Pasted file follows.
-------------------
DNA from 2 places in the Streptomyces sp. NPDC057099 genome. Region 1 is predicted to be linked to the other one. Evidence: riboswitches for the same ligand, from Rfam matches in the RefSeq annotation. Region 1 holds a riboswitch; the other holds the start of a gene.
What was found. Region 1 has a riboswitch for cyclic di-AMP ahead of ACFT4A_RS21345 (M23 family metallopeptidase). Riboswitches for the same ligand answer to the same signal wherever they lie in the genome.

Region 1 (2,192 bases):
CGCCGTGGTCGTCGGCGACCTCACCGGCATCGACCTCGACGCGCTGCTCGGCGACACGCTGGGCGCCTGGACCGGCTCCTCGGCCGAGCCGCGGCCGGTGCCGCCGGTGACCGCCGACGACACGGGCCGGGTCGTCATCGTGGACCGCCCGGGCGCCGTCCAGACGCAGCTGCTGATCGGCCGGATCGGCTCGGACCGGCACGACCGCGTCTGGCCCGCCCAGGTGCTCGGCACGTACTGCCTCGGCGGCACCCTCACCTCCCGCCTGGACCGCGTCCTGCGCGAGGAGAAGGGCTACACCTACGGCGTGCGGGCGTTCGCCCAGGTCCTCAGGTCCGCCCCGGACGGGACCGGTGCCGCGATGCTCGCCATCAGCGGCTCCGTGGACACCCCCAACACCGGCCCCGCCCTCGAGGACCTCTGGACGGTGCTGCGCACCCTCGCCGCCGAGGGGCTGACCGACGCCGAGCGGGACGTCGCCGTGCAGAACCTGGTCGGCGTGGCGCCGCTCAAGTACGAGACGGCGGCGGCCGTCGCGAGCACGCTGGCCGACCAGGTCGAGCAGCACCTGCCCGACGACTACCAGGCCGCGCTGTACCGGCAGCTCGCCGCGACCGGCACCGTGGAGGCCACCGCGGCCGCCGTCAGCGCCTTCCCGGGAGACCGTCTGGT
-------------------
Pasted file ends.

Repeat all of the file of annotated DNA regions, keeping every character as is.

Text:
DNA from 2 places in the Streptomyces sp. NPDC057099 genome. Region 1 is predicted to be linked to the other one. Evidence: riboswitches for the same ligand, from Rfam matches in the RefSeq annotation. Region 1 holds a riboswitch; the other holds the start of a gene.
What was found. Region 1 has a riboswitch for cyclic di-AMP ahead of ACFT4A_RS21345 (M23 family metallopeptidase). Riboswitches for the same ligand answer to the same signal wherever they lie in the genome.

Region 1 (2,192 bases):
CGCCGTGGTCGTCGGCGACCTCACCGGCATCGACCTCGACGCGCTGCTCGGCGACACGCTGGGCGCCTGGACCGGCTCCTCGGCCGAGCCGCGGCCGGTGCCGCCGGTGACCGCCGACGACACGGGCCGGGTCGTCATCGTGGACCGCCCGGGCGCCGTCCAGACGCAGCTGCTGATCGGCCGGATCGGCTCGGACCGGCACGACCGCGTCTGGCCCGCCCAGGTGCTCGGCACGTACTGCCTCGGCGGCACCCTCACCTCCCGCCTGGACCGCGTCCTGCGCGAGGAGAAGGGCTACACCTACGGCGTGCGGGCGTTCGCCCAGGTCCTCAGGTCCGCCCCGGACGGGACCGGTGCCGCGATGCTCGCCATCAGCGGCTCCGTGGACACCCCCAACACCGGCCCCGCCCTCGAGGACCTCTGGACGGTGCTGCGCACCCTCGCCGCCGAGGGGCTGACCGACGCCGAGCGGGACGTCGCCGTGCAGAACCTGGTCGGCGTGGCGCCGCTCAAGTACGAGACGGCGGCGGCCGTCGCGAGCACGCTGGCCGACCAGGTCGAGCAGCACCTGCCCGACGACTACCAGGCCGCGCTGTACCGGCAGCTCGCCGCGACCGGCACCGTGGAGGCCACCGCGGCCGCCGTCAGCGCCTTCCCGGGAGACCGTCTGGT